In a news report according to PM News, it was confirmed that Oluremi Adeleye, a 73-year-old nanny in the United States has been found guilty of the murder of a baby she’s reportedly babysitting.
Reports revealed that Oluremi was found guilty of the murder of the baby by Prince George’s County Circuit Court, Judge Karen Mason, a report according to the Washington Post.
The septuagenarian was found guilty of child abuse and second-degree murder, as it was reported that she forced to feed the baby to death with the baby’s milk.
“While I don’t find the defendant is an evil-intentioned baby slayer, I also don’t find her actions were accidental,” Mason said before handing down the sentence.
Prince George’s County prosecutors argued that the nanny unscrewed the lid of a baby bottle and poured nearly eight ounces of milk down 8-month-old Enita Salubi’s throat.
Adeleye, a native of Nigeria testified in her own defence at her trial that she was “cup-feeding” the baby to ensure it didn’t go hungry, a custom in her home country. She and her attorneys said that she did not mean to hurt the child and that Enita’s death was a “tragic accident.”
Adeleye had others testify in her defence, saying that cup-feeding — pouring liquid in one’s hand to feed children when they do not want to eat but need to be fed — was common in Nigeria. “Please forgive me. I didn’t mean to kill your child,” Oluremi said in court on the day the judgement was delivered.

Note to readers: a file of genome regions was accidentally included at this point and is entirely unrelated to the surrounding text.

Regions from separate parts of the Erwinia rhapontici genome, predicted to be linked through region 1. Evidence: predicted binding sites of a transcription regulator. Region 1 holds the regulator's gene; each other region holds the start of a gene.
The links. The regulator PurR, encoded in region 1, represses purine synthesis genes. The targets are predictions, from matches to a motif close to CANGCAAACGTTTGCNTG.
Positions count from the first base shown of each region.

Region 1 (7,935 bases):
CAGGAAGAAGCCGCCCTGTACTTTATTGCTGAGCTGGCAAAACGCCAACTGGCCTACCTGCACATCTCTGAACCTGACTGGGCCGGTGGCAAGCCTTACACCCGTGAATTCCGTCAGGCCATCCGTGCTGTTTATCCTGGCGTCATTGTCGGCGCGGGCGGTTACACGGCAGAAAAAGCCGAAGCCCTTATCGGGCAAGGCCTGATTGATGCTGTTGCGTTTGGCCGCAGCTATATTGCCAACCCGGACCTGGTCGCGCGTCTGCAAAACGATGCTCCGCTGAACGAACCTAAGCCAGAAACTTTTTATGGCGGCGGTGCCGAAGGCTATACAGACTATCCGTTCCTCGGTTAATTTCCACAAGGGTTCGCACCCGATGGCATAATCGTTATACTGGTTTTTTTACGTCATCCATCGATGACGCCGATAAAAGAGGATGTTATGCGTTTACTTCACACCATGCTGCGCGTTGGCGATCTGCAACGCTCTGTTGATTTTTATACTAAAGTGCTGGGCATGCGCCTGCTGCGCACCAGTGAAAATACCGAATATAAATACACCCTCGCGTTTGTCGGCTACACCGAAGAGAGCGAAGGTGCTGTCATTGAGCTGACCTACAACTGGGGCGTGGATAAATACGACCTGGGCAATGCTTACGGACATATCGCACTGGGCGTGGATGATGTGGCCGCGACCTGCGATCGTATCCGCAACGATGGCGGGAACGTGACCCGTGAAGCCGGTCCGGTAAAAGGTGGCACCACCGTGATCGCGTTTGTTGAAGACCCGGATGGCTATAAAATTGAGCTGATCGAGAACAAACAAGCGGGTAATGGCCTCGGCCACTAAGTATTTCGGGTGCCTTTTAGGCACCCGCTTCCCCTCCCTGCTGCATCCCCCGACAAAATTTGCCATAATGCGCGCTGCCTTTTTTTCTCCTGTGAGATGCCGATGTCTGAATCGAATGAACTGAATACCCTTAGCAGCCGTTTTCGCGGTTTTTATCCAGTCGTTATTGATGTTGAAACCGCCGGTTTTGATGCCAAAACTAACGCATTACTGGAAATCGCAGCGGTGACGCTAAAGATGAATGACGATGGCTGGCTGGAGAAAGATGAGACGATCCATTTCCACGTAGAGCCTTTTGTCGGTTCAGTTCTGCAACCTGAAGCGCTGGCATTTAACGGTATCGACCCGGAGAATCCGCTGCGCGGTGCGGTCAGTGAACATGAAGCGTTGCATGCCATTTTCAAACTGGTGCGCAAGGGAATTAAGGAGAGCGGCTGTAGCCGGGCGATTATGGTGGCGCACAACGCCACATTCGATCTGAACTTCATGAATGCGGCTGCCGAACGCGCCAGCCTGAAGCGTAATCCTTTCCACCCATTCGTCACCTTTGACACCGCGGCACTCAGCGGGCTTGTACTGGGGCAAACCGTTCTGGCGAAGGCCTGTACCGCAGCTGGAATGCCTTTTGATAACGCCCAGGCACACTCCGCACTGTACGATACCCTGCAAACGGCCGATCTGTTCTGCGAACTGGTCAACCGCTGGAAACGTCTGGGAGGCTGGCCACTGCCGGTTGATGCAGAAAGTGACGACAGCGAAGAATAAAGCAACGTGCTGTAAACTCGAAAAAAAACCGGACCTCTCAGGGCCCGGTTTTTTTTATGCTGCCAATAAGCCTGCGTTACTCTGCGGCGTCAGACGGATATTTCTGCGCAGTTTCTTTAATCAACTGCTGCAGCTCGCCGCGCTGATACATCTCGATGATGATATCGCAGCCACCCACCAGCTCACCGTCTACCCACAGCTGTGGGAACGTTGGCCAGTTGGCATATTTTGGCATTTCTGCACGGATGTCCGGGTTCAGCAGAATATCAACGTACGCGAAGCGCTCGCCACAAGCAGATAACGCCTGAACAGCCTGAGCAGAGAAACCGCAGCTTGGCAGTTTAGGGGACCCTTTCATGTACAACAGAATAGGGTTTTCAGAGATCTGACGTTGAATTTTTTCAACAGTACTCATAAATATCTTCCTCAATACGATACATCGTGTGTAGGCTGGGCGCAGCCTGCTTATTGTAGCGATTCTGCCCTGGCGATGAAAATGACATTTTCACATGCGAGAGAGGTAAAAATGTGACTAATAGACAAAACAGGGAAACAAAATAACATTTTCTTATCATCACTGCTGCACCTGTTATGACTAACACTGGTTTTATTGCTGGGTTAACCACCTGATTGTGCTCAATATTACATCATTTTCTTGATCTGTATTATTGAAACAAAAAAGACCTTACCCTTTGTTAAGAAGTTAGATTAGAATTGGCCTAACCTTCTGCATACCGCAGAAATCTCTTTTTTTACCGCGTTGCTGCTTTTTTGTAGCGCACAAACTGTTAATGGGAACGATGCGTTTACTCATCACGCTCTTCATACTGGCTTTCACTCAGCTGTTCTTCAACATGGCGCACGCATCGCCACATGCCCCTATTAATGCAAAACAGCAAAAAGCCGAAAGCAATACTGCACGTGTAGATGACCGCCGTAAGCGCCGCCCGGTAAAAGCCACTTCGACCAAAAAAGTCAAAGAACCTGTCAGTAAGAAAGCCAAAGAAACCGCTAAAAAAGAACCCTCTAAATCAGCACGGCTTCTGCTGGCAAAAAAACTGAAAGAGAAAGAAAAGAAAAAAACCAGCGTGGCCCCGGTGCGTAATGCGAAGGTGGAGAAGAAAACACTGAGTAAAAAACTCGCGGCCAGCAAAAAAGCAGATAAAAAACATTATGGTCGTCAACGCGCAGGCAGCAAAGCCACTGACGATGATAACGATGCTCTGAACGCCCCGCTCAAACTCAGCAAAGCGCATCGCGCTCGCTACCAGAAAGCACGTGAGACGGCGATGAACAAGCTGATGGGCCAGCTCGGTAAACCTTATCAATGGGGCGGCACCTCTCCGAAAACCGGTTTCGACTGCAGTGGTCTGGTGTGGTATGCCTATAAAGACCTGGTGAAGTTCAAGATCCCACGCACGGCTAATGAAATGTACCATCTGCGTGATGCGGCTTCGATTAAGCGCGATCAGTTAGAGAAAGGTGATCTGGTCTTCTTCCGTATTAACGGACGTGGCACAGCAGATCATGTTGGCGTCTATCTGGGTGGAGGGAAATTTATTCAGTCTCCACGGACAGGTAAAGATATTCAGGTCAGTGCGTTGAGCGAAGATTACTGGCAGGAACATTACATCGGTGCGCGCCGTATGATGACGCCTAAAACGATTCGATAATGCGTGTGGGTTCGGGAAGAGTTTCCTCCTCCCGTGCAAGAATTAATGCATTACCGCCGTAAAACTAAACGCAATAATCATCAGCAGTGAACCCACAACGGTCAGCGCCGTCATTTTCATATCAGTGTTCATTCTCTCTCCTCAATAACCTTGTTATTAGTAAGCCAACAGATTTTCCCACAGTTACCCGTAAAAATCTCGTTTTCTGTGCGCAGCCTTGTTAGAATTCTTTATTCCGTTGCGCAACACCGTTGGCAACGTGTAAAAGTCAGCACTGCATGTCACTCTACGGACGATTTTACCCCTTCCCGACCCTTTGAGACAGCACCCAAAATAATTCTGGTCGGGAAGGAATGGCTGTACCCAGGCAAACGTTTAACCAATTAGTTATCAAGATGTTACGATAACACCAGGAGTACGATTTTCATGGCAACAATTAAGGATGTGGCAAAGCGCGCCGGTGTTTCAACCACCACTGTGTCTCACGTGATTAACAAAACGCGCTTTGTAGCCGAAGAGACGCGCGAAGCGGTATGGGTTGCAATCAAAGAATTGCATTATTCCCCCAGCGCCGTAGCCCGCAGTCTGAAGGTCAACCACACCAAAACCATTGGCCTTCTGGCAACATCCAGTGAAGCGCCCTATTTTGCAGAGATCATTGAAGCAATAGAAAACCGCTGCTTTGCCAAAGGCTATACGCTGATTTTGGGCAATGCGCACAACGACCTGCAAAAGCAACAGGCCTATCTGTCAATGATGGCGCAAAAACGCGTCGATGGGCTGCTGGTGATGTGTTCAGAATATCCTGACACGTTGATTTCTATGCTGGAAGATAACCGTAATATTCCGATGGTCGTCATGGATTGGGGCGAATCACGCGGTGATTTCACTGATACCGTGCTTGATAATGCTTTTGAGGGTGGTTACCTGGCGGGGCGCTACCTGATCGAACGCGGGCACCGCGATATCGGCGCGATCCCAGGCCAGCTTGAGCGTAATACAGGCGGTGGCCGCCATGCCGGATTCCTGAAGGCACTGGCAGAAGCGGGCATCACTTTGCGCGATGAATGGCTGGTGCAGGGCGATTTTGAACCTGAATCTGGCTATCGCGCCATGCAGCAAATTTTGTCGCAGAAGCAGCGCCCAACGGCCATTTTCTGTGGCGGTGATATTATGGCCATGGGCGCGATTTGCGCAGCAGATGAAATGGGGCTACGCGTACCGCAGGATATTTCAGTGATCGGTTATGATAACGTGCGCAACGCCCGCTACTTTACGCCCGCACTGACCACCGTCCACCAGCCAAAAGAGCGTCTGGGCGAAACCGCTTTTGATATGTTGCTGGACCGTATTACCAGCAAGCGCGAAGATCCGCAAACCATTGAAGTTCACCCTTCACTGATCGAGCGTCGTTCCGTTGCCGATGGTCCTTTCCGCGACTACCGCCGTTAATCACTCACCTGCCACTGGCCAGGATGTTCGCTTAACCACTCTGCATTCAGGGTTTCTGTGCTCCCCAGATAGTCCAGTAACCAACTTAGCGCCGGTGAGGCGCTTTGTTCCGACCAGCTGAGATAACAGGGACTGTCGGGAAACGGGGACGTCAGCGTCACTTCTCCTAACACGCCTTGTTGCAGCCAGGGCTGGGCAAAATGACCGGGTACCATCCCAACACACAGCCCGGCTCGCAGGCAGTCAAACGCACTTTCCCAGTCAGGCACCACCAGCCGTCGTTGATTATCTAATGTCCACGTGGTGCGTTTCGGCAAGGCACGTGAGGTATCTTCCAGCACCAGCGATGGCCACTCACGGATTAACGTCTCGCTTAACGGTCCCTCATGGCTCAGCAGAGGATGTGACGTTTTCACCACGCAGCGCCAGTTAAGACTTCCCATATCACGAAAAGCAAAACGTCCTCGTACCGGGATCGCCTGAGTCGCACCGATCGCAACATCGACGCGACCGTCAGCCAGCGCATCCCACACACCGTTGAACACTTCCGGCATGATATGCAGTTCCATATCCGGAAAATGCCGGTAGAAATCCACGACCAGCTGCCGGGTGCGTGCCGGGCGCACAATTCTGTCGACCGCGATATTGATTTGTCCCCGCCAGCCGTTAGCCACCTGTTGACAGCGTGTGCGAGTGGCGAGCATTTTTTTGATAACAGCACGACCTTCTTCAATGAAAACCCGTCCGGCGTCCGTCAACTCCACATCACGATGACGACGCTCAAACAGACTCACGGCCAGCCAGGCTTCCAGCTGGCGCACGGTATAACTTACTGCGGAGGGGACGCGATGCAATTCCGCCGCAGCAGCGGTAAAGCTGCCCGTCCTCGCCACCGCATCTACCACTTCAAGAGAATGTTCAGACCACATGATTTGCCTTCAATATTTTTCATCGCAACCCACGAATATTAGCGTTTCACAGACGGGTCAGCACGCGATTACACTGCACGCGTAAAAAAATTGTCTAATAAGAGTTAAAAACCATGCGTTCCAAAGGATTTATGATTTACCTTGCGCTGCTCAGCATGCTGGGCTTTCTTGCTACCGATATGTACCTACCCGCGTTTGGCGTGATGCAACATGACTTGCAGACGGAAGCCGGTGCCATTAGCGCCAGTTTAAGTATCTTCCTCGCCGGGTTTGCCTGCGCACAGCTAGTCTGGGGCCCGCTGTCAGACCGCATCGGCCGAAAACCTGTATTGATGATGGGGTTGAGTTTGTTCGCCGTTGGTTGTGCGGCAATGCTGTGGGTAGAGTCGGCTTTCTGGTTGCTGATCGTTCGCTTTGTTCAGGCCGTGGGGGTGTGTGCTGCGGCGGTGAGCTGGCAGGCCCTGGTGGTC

The child had roused the nanny from a nap, and the girl essentially drowned in milk while in Adeleye’s care in Glenarden on Oct. 24, 2016, prosecutors said at trial.
Enita’s mother, Nikia Porter, said at the sentencing that she moved from the South Side of Chicago to escape gun violence that could have put her family in danger.
“I didn’t want to lose my child to a stray bullet…. I lost her to a formula.” Adeleye, opted for a bench trial, in which a judge weighed her fate instead of a jury.
In finding Adeleye guilty of all the charges against her, Mason said Adeleye lied to homicide detectives in recorded interviews about whether she unscrewed the cap of the bottle to feed the child. The shifting story, Mason said, demonstrated a “consciousness of guilt.”
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